With a pointer and knowledge of its size, you can define your own types and never have to wonder if the damage value was really encoded in m_floats[2] or m_floats[3] ever again.  Admittedly this requires jumping through a number of additional hoops, but it is a better solution in my opinion.

Entity Processing
Entities send the same messages, just with different kinds of iteration
The way the entity processes messages is pretty predictable given the signature.  We iterate through all components attached and call sendMessage to each one.  We accumulate the amount received and compare it to the minimum expected receivers.

In our messages we specify an EntitySendMode.  This is useful, since it allows us to queue messages without forcing the user to conform to one type of call.  If they want to send the message up or down the tree they merely need to specify the desired mode before queuing the message.

Queuing Messages
Don't Overcomplicate Things, It Is Just A Heap
So far things have been kept simple.  All we've really done is take a simple struct with a void pointer to some data, passed it to a consistent interface, casted it out and processed it appropriately.  All of this is still done when messages are queued, but we need to do a considerable amount of more behind the scenes to provide a safe and efficient priority queue of messages.

The easy part is providing the priority queue.  You can simply use an array heap and sort the messages by their remaining time.  You can keep popping messages off the heap until you find one that hasn't run out of time.  At that point, the following messages have not exceeded their delay yet and should not be dispatched just yet.  Any simple resource on heaps, where the data is sorted by the time until dispatch should be sufficient.

Except It Is Pool Allocated

In addition to your standard heap, we need to ensure our message data is safe.  To do this, when pushing our message we need to make a deep copy of our message data.  My implementation achieves this with a pool allocator.  The pool allocates space, the message data on the stack is memcopied to the newly allocated space, and the message struct which is copied into the queue has its data pointer readjusted to point to the data in the pool.  Popping the message does the usual heap manipulation and deallocates the message data from the pool.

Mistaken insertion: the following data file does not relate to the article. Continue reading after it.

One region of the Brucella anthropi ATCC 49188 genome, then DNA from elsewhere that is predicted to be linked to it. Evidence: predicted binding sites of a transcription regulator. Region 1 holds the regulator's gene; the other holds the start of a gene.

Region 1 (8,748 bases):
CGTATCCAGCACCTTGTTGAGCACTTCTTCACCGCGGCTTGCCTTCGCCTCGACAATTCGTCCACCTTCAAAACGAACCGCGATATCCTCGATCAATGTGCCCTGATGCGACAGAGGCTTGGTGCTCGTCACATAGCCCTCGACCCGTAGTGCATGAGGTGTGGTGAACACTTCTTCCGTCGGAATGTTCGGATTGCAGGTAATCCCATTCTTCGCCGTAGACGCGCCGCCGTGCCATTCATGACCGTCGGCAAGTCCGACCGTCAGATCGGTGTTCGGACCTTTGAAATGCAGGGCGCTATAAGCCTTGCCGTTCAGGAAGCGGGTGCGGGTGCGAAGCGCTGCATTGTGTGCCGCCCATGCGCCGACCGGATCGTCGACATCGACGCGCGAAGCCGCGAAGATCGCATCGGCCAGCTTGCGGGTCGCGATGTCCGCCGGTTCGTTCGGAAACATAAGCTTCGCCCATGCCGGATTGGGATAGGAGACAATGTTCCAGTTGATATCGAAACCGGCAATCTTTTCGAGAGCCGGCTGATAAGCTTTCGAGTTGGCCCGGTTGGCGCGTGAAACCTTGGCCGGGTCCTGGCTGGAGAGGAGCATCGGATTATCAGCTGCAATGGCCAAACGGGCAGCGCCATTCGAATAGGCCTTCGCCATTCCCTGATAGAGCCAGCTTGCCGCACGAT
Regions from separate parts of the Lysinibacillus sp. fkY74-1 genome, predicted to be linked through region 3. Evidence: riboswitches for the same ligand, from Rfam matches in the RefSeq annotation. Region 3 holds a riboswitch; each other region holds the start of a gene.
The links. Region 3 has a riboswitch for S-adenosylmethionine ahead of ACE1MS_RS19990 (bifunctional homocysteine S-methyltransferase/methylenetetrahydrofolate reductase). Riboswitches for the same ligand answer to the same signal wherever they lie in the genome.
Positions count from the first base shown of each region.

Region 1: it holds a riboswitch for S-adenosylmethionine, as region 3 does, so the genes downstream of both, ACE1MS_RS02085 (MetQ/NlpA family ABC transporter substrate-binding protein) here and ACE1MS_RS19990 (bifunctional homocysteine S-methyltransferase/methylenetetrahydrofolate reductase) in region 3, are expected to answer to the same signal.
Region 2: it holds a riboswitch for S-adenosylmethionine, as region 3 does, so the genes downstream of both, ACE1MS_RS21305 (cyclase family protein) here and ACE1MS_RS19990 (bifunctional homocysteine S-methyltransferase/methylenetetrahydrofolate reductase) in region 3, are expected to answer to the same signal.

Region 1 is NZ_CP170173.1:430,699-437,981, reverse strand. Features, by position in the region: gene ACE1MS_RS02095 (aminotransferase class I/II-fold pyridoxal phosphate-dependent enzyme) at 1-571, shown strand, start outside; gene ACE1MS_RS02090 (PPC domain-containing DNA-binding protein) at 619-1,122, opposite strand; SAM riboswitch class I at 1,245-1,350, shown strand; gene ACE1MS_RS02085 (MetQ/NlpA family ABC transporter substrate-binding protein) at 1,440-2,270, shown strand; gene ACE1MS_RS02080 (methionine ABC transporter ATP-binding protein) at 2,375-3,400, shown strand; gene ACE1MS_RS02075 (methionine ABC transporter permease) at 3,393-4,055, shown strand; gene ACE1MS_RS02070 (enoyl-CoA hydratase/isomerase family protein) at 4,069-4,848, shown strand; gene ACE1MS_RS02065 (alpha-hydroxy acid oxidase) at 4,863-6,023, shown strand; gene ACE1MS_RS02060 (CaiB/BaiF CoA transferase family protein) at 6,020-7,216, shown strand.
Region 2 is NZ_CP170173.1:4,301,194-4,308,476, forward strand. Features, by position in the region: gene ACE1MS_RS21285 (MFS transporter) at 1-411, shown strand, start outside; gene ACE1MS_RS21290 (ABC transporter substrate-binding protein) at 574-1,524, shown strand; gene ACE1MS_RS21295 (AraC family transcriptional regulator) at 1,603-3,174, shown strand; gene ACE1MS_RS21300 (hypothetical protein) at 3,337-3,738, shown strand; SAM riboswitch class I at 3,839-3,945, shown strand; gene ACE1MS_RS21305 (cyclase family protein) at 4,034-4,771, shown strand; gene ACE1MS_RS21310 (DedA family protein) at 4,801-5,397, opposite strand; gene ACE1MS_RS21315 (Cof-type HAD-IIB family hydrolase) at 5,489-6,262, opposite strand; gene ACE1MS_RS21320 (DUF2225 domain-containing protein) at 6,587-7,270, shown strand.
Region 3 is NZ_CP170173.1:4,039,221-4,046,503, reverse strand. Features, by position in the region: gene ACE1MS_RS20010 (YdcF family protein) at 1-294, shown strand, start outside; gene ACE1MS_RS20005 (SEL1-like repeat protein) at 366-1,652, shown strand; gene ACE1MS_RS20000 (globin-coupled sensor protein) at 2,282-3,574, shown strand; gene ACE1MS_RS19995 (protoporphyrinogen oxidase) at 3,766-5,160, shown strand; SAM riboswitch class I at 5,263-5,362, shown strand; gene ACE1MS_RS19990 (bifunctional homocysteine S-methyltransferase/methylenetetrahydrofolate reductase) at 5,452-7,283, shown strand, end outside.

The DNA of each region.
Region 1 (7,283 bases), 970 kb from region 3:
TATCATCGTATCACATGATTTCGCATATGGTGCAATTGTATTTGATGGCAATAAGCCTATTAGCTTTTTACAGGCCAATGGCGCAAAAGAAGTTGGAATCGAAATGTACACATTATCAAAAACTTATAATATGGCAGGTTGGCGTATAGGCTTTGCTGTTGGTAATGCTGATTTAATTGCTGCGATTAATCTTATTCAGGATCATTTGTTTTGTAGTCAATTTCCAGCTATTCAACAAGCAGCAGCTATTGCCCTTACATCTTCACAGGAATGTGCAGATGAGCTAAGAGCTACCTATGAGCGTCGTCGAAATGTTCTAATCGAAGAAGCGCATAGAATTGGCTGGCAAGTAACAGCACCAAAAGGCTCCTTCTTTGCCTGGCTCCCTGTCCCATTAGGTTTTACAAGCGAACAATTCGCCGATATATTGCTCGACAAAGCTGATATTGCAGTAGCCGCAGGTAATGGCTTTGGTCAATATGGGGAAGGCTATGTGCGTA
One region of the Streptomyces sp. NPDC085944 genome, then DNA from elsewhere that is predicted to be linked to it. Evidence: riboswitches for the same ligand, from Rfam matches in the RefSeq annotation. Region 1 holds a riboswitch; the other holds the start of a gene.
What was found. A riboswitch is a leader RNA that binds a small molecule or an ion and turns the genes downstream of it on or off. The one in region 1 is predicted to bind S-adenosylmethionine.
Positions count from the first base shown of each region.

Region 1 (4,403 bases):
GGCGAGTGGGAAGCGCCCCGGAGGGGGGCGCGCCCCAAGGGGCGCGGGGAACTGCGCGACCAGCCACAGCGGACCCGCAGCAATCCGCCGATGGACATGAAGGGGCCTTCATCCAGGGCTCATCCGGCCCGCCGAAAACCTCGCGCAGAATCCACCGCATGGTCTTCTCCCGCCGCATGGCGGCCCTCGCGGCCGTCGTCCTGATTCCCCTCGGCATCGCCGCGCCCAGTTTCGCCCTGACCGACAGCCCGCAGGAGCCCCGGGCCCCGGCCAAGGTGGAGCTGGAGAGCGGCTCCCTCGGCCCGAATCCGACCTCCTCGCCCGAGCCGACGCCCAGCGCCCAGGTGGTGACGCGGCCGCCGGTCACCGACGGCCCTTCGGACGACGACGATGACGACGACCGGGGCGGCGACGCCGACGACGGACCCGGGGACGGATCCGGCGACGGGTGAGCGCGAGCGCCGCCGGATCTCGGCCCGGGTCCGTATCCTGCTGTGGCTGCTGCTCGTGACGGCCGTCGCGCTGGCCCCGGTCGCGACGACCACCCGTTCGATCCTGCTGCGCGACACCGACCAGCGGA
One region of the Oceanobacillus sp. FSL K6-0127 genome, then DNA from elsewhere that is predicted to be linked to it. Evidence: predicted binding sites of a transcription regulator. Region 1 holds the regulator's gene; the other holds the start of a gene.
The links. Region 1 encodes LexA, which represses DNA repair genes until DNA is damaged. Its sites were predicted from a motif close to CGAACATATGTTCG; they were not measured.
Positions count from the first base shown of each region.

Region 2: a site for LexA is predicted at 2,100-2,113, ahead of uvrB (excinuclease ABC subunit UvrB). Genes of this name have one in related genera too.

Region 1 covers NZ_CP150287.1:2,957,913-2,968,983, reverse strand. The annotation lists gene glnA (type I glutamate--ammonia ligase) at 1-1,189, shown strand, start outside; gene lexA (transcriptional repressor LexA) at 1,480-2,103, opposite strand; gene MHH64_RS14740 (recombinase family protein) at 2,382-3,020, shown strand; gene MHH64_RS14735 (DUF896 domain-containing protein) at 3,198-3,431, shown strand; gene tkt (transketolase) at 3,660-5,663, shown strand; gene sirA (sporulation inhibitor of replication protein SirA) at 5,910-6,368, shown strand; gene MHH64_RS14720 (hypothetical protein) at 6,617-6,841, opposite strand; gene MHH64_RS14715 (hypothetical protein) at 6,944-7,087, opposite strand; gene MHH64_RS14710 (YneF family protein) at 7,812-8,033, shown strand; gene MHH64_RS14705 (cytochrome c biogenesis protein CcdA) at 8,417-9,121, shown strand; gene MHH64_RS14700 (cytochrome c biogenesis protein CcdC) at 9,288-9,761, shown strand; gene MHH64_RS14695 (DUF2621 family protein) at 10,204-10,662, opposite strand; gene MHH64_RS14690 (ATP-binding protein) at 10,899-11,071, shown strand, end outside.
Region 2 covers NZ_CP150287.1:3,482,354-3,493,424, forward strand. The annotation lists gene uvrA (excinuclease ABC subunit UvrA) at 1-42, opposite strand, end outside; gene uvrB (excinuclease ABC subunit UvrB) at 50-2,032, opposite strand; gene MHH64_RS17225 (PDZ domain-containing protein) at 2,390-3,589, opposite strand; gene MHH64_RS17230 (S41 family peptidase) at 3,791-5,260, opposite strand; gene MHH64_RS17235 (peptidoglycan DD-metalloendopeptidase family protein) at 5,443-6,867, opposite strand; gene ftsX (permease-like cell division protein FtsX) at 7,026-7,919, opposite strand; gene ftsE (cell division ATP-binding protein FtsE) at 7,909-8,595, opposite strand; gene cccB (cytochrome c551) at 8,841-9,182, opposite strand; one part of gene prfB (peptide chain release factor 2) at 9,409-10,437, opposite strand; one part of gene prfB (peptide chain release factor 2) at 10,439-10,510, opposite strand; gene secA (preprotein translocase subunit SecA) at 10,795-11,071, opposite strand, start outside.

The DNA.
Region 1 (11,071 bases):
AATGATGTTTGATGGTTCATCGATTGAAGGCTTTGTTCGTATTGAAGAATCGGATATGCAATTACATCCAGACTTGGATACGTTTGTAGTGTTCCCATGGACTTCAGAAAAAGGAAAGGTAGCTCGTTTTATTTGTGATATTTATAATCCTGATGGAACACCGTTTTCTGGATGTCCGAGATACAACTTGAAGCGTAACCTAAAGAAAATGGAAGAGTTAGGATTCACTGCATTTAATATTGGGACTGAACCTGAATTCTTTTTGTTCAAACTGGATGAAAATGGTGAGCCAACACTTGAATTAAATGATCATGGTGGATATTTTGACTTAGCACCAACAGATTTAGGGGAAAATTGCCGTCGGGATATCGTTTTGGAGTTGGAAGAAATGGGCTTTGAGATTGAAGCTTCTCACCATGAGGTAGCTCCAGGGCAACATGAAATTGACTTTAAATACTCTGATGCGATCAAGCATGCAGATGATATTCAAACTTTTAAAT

Writing A Pool Allocator
Pool allocation might scare some people but it is one of the easiest custom memory allocators to roll yourself.    The idea is simple.  We have blocks of the same size kept in a buffer.  On init, every block goes into a "free list".  This is just a linked list of places in the pool that are currently unused.  When making an allocation we take the address (or offset) stored at the head of the "free list" and remove it from the free list.  When making a deallocation, we take the memory address/offset of the freed memory and add it to the free list.  This makes allocation and deallocation as fast as a linked list add/remove.  Of course, if we malloc these free list nodes it defeats the whole point of a custom memory allocator.  Therefore, we need to keep these nodes in the buffer itself.  This is not dangerous, since the free blocks are unused anyways. 

Listening For Queued Messages By Type
With the message queuing solved, we can somewhat trivially provide an interface that lets us register components/entities to listen for messages of a given type.  In addition to our existing queue, we can store a map that lets us efficiently look up all the listeners for a given message type.  Then when popping a message off the queue, we simply look up the linked list of listeners by its type, walk said list, and send the message to  every item in it.

Since I wanted to avoid virtual functions, I stored the type I needed to cast to in the nodes.  And yes, the nodes in the map should be pool allocated too.  

Other Implementations/Alternatives
- If you want to make things easier on yourself, you can use the unioned messaged data struct.  This will allow you to write an implementation that doesn't have to worry about any custom memory allocation.
-If you are less concerned about performance and more concerned about flexibility, you can have both components and entities derive from a "message receiver" class that has a virtual sendMessage function.  That way you don't need to store the receiver type yourself and worry about your type casts.
-You can forego the usage of an interface entirely and just use delegates/function pointers.
-You don't really need the message data size and time delay outside of the message queue itself.  This could be passed directly when queuing is needed and stored separately.  SoA would greatly improve data cache utilization when updating the remaining time on the message.